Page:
1. Create a homework board. Divide it up by days of the week and subjects. Assign a student to fill in the board as soon as an assignment is given. You can always go back and modify it later, but this gives the kids an immediate and constant visual, and takes the work off of you. Establishing this routine from day 1 eliminates questions at the end of the day regarding homework.
This tool has proven to be immeasurably helpful throughout the years. I list my assignments online for parents and kids, and I use that board to keep everything in order. I no longer have kids who can come in and say they were absent and weren't aware there was homework. Parents have stopped in and checked my board because their kids claimed to be homework free for the night. Having a week long planner also helps me see if I am giving too much or too little homework at any given time.
2. Binders and folder holders are your friends. Every subject I teach has it's own binder and folder holder. I used hanging folders for two years and destroyed my materials. They got squished, crushed, folded, and I was constantly pawing through them trying to find what I needed. Finally, I wised up, spent a little money, got binders, protective sleeves, and my teaching life became much easier!
|~My ever growing reading binder...look at all those pages!~|
Does this take time? YES. You have to be diligent about not letting papers pile and pile and pile up! I go through all of my binders before the first week of school to review what I have, check if I need copies and add information I've created over the summer. I try hard not to keep loose sheets of paper or to 3 hole punch papers and put them in the binders, otherwise, it's pretty much like keeping your work in hanging file folders. Each item is in a plastic sleeve and they are sorted according to a particular category. At the end of each day, I collect all of the papers around the room, sort them back into their binders (or put them in the daily folder) and then I breath easier because I am not chasing down loose sheets of paper.
I use binder holders to keep all of my resource material together. Again, hanging file folders destroyed a lot of the resources I had spent a lot of money on. Here's how I keep my folder holders right now. (I am working on creating nicer binder covers, indexes, and folder holder labels):
This helps me keep everything out in the open, teachers, parents, even some kids have asked to look through the books I have. I don't forget which resources I have or which subjects I can use a workbook with. Parents who want to further challenge their kids at home, can easily browse through my materials.
3. Organize everything BEFORE day one! I am constantly amazed at teachers who come in at the start of the school year and leave cabinets filled with piles of art supplies, drawers filled with who knows what, and then complain about their disorganization halfway through the year. People! Organize yourself! Spending 2 extra hours to organize, label, and sort your materials will give you peace of mind for months, if not the whole year! You will know exactly where everything is! You won't have to scramble, dig, and cause more mess than needed. Purge and clean! Even your desk should have some semblance of order.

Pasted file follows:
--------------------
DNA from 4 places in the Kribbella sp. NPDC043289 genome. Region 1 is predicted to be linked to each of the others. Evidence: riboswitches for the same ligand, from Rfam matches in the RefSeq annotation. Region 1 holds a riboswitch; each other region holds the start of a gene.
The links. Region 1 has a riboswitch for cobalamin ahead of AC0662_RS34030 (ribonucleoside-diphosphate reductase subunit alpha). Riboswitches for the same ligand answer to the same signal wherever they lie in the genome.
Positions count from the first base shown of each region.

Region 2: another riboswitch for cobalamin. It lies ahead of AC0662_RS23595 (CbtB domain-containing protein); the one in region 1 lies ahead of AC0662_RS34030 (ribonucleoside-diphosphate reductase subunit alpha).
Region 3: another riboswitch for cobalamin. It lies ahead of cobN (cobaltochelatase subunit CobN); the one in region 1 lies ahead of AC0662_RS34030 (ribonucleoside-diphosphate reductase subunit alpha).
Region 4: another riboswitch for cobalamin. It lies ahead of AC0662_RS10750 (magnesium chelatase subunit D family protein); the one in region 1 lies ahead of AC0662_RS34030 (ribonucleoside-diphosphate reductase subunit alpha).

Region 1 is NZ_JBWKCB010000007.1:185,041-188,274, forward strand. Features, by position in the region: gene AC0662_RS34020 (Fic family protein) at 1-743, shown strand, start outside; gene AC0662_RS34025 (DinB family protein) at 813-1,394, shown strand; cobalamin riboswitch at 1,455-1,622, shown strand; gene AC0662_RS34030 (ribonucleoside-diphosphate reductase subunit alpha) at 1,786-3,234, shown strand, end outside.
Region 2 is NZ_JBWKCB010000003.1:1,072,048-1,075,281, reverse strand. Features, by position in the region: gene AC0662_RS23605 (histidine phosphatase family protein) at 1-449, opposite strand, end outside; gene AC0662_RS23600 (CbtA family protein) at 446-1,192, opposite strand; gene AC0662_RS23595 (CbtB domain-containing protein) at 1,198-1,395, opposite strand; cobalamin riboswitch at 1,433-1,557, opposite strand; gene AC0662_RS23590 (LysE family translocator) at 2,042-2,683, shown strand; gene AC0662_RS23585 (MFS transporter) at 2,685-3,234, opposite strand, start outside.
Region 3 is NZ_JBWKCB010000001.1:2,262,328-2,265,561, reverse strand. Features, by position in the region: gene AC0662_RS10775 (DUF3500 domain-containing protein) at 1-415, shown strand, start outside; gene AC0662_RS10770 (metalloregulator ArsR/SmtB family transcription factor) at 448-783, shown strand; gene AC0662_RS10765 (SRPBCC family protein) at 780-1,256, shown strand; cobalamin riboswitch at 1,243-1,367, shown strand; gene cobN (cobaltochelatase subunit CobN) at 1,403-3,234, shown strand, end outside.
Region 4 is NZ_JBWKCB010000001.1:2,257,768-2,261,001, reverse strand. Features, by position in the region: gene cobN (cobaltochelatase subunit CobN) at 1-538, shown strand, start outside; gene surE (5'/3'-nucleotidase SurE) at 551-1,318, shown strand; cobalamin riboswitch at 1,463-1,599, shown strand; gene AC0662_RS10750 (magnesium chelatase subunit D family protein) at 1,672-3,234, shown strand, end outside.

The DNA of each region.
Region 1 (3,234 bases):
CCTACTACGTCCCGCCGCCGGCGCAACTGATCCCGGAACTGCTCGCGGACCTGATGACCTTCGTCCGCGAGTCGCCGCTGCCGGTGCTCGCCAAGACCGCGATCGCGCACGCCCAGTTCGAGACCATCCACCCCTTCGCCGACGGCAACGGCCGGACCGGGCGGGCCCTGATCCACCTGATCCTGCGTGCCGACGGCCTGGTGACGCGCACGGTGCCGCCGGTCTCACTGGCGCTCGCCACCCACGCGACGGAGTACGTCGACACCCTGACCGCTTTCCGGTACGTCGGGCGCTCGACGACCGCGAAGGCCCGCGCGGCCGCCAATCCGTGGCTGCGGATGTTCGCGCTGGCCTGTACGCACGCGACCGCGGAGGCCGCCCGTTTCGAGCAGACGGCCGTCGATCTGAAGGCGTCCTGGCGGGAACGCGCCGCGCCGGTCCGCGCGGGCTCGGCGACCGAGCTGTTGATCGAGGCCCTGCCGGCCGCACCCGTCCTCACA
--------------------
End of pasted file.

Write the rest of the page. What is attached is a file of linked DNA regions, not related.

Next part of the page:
4. Create an organized library. I walked into a classroom the other day and the library had absolutely no order! Can you imagine what kind of chaos will happen when the kids get in there?!?
To prevent this from happening to you, spend some time after school and get your library together. Do not let your kids use it until you have it complete. Put an "Under Construction" or "Coming Soon" sign which will build positive suspense.
Some schools have certain ways they like their libraries set up. We have freedom to set up our libraries as we want and working with upper level elementary school learners I try hard to steer clear of leveled baskets and stickers as it isolates the kids who are above or below their peers. (I tried the leveled books once in a 5th grade classroom and NO ONE touched the lower level sticker books, even though there were learners who knew that was their "just right level".)
I try to promote authors, series, and themes as best I can. Go through your library and sort books by authors first. The ones with lots of books, get their own book baskets. I keep these by my reading chair and try to promote a different writer each week. Next, organize your series. One bookshelf in my room has all the series, another is sorted by themes (identity, friendship, school stories, award winners, etc.), and the last holds picture books, magazines, and poetry.
This set up gives my learners the opportunity to browse the baskets they want without the stigma of being a high or low reader. They can take the basket and find a Just Right book for them inside.
I am very lucky to have a TA who listed all of the titles in each basket to create a catalogue for my students to quickly skim and to help them put their finished books back in the right place. You could get a student, parent volunteer, or friend to help you put this together. At the end of the year (or at break) you will have a quick Cheat Sheet to help your library get back in order.
I think that is enough for now. The main thing to remember, get organized NOW and save yourself a headache later!!!
Best of luck!